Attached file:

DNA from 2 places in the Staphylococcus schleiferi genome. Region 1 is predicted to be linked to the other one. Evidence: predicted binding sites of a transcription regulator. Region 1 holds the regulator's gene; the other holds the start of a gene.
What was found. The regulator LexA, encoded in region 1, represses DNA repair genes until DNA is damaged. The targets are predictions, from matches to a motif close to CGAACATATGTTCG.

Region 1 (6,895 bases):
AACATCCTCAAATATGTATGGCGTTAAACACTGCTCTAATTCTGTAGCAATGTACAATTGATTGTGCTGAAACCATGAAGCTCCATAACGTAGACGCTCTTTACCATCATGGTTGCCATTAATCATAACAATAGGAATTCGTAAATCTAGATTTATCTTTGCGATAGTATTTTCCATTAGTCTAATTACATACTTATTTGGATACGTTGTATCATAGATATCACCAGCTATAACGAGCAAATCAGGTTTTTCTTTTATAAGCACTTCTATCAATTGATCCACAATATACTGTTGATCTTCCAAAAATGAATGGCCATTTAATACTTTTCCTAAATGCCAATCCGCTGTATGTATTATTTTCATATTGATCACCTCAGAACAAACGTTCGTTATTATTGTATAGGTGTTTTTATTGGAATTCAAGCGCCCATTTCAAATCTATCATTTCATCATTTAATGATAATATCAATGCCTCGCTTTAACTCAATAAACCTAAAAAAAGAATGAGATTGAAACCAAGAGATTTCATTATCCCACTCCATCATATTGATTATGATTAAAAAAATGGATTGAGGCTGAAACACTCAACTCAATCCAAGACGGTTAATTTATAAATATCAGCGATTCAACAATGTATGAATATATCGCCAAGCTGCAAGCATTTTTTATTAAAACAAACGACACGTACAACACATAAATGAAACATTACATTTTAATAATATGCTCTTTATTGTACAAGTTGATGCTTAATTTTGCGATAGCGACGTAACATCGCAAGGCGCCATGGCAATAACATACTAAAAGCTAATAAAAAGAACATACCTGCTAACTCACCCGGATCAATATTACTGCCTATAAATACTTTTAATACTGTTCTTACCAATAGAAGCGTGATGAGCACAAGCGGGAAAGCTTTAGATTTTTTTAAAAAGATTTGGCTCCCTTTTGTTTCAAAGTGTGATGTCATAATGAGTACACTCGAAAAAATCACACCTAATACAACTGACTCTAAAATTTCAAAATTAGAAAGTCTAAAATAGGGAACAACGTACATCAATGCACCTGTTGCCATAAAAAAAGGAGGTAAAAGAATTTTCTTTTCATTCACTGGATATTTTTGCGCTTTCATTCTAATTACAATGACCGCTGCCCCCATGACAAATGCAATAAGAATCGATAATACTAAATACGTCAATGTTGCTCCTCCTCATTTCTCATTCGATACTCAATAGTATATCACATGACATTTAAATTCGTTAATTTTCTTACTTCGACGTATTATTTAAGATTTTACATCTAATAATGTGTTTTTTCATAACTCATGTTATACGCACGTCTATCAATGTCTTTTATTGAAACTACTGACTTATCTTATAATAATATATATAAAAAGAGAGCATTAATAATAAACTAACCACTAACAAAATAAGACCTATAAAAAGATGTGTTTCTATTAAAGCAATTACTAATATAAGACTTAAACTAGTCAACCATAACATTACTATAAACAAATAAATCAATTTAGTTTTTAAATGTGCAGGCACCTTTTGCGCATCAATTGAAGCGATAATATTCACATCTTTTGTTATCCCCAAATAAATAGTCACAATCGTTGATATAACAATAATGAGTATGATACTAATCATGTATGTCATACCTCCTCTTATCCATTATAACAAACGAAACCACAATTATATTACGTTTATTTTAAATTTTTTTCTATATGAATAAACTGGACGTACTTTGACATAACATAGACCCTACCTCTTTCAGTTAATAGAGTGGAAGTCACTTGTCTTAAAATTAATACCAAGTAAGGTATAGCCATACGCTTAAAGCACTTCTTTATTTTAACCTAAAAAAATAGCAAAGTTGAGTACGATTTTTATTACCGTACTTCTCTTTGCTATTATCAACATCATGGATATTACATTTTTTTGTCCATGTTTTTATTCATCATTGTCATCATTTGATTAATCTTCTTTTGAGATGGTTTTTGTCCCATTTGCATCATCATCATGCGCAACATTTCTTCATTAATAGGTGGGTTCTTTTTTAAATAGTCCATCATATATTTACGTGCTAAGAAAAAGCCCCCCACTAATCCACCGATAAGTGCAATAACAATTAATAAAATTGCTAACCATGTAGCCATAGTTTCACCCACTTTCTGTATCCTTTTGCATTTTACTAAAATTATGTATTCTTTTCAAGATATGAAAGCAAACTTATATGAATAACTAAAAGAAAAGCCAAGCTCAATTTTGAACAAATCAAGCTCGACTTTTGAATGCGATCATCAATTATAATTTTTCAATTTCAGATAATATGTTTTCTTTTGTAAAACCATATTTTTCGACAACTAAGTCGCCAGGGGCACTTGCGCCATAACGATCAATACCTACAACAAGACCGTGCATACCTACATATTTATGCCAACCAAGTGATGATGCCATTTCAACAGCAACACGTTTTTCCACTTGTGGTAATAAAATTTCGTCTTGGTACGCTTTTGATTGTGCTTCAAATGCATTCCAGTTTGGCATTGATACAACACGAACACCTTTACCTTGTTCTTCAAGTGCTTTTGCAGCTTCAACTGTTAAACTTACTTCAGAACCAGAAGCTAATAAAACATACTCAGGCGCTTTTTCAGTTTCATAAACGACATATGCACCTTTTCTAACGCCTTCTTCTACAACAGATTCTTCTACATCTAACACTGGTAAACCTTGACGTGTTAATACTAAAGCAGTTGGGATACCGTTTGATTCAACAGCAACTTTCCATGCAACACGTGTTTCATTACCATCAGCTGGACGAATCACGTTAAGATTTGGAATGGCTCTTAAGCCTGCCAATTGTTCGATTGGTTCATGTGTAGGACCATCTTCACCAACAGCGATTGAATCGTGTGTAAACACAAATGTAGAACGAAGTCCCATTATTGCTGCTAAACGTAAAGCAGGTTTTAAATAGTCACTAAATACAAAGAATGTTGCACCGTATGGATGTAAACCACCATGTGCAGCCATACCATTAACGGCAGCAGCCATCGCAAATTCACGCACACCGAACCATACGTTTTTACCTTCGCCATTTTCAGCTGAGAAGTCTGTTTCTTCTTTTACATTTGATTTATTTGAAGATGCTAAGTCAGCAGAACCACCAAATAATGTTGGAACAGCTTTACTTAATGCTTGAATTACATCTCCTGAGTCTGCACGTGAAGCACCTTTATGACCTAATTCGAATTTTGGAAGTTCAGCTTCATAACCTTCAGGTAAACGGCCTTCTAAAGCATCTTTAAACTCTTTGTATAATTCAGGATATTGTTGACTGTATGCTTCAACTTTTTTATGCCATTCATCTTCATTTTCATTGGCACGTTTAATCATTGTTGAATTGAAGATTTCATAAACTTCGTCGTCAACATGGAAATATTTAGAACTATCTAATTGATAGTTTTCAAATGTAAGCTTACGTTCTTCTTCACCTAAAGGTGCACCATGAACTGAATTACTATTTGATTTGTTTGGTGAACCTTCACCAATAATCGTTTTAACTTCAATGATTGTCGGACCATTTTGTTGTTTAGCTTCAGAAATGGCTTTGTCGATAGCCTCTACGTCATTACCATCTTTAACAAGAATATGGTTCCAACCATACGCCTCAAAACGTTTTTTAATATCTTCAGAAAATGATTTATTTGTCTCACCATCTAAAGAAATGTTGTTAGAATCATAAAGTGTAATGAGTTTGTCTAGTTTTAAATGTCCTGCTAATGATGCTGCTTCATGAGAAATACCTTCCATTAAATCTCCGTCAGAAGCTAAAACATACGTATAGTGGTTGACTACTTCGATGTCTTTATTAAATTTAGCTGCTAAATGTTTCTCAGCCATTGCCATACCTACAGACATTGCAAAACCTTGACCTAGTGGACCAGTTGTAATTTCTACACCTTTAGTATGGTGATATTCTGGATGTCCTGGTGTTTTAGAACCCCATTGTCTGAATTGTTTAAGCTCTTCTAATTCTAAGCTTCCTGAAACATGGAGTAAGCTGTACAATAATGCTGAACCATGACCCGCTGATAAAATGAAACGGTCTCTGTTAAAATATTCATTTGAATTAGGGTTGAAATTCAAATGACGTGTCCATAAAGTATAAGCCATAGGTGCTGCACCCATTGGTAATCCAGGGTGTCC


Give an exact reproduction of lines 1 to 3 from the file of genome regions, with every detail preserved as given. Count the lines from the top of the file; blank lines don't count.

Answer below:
DNA from 2 places in the Staphylococcus schleiferi genome. Region 1 is predicted to be linked to the other one. Evidence: predicted binding sites of a transcription regulator. Region 1 holds the regulator's gene; the other holds the start of a gene.
What was found. The regulator LexA, encoded in region 1, represses DNA repair genes until DNA is damaged. The targets are predictions, from matches to a motif close to CGAACATATGTTCG.

Region 1 (6,895 bases):